Timberwolves coach Saunders raves about LaVine's character

                                                                                                                                                                                                   
  • Minnesota coach Ryan Saunders talked at length before Wednesday's game about the strength of Zach LaVine's character. Saunders was an assistant coach when the Timberwolves drafted LaVine in 2014.

    Minnesota coach Ryan Saunders talked at length before Wednesday's game about the strength of Zach LaVine's character. Saunders was an assistant coach when the Timberwolves drafted LaVine in 2014. Associated Press

 
 
Updated 1/22/2020 9:38 PM

Minnesota coach Ryan Saunders has literally watched Zach LaVine's professional career from Day 1. He talked about his LaVine memories before facing the Bulls on Wednesday.

"There's a lot of things I remember with Zach because Zach is a player I formed a special bond with," Saunders said. "A lot of the things I remember of Zach weren't necessarily basketball things, but how he treated people. He's one of the best guys I've been around at a young age being mature and how he treated people within an organization -- on the business side, fans everyone."

                                                                                                                                                                                                                       
 

LaVine was 19 when he was chosen by the Timberwolves with the No. 13 pick of the 2014 draft. His one season at UCLA was very uneven, so LaVine was taking a huge leap when he reached the NBA.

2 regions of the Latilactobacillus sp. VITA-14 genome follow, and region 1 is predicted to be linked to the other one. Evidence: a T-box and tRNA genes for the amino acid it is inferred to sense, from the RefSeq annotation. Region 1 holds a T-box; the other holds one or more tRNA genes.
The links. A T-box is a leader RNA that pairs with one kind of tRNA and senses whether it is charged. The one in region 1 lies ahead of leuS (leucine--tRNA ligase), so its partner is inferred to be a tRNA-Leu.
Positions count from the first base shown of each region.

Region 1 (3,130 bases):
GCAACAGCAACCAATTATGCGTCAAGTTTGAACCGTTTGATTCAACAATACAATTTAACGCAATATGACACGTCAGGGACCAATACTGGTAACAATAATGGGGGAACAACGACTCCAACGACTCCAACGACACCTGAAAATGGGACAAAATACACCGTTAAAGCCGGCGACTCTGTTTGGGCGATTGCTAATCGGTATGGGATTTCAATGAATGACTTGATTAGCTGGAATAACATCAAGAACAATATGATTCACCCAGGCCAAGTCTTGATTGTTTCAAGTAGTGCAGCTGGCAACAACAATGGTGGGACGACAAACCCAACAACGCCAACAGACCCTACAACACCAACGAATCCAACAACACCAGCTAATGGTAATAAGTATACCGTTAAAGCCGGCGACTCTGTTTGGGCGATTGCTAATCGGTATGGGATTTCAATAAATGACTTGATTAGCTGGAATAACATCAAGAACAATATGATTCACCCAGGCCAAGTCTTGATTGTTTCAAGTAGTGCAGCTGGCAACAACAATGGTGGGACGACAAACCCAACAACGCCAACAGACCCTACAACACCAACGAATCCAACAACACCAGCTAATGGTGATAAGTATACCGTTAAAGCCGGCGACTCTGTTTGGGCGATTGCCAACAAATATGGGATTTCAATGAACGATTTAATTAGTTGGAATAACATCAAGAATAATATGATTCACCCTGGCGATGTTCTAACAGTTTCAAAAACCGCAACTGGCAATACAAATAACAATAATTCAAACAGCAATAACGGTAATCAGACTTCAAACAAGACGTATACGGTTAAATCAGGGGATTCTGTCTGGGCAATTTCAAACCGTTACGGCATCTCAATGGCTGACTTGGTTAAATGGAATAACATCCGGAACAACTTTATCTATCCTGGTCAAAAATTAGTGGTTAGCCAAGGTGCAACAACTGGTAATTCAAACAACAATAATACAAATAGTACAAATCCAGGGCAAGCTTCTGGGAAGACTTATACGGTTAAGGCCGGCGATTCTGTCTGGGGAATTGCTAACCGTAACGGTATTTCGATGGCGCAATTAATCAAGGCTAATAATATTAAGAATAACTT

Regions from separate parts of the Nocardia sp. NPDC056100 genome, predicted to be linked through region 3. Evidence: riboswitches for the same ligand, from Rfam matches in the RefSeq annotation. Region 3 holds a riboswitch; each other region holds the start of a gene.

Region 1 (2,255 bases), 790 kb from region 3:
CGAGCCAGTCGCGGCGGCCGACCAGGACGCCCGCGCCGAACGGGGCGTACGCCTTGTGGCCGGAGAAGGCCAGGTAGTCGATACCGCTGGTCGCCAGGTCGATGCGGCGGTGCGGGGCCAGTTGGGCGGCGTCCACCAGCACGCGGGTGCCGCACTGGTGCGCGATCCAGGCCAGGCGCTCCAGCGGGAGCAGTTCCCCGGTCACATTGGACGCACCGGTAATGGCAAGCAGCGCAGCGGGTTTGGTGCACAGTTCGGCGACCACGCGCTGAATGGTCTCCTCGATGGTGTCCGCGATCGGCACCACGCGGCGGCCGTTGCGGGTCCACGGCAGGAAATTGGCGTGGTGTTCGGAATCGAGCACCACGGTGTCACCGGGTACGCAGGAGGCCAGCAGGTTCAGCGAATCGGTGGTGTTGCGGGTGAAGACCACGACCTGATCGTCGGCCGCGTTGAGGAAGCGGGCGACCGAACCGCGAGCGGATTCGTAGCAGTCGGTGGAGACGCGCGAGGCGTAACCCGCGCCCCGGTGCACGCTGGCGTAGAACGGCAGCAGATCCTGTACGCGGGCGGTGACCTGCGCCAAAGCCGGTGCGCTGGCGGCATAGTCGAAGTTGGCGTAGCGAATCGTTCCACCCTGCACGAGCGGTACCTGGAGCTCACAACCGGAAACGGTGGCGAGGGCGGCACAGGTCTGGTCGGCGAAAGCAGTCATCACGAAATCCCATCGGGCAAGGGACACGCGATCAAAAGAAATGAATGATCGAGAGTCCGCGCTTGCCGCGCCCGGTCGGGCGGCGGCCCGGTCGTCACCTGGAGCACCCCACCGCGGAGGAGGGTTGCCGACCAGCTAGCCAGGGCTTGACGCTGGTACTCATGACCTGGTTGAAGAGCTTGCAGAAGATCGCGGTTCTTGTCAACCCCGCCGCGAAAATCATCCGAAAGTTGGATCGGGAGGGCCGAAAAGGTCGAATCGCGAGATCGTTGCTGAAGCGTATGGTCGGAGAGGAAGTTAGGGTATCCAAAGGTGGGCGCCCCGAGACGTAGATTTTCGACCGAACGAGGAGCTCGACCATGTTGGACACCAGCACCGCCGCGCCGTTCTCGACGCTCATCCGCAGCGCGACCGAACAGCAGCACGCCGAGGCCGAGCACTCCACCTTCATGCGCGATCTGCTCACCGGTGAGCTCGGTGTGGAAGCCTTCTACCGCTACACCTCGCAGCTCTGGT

"I remember Zach's opening press conference was at the Minnesota State Fair," Saunders said. "So I remember walking around the state fair with Zach. I remember going to All-Star Weekend and watching Zach participate in the dunk contest, because he was in the gym two days before that in Minnesota practicing his dunks. He was throwing it off the wall, things like that. But more than anything, I just remember how he treated people.

"It tells you that he was going to be successful. Just the way he made people feel and the efforts he gave when he didn't necessarily have to give. He was the first person I saw outside the church at my wedding. He had just gotten traded, but he raced from Chicago and his flight was delayed, but he had to be there. That's a moment that's always going to stick with me about him."

White hits wall:

Bulls rookie Coby White has hit another quiet stretch. Since scoring 23 points against Indiana on Jan. 10, he's hit 5 of 22 attempts from 3-point range (22.7 percent).

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White had four 20-point performances in the first 17 games, but the Indiana game was the only time he's hit 20 points since then. He admitted recently feeling the rookie wall.

"He hit the wall, but he didn't stop working," Bulls coach Jim Boylen said. "I think that's important. I think you have to try to push through. I think as a staff, we managed legs pretty well during this stretch. This is as difficult a stretch as I've been a part of in the league (17 games in 30 days).

"That's hard on a rookie. He played 35 games his senior year in high school and 35 his freshman year in college. Now he's at 45. It's an adjustment, but he's a tough kid and he likes playing. You've just got to work your way though it. I think he's doing good. He's got a really strong family. His mom is a rock and his brother's here to help him."

White did have a nice moment in the first half of Wednesday's game, driving past fellow rookie Jarrett Culver for a lay in. Culver was chosen with the No. 6 pick, one before the Bulls took White.

Carter gets closer:

Center Wendell Carter Jr., who's been out since Jan. 6 with a sprained right ankle, is walking without a limp or a walking boot. He said Wednesday he'll get an MRI next week and hopefully be ready to resume activity.

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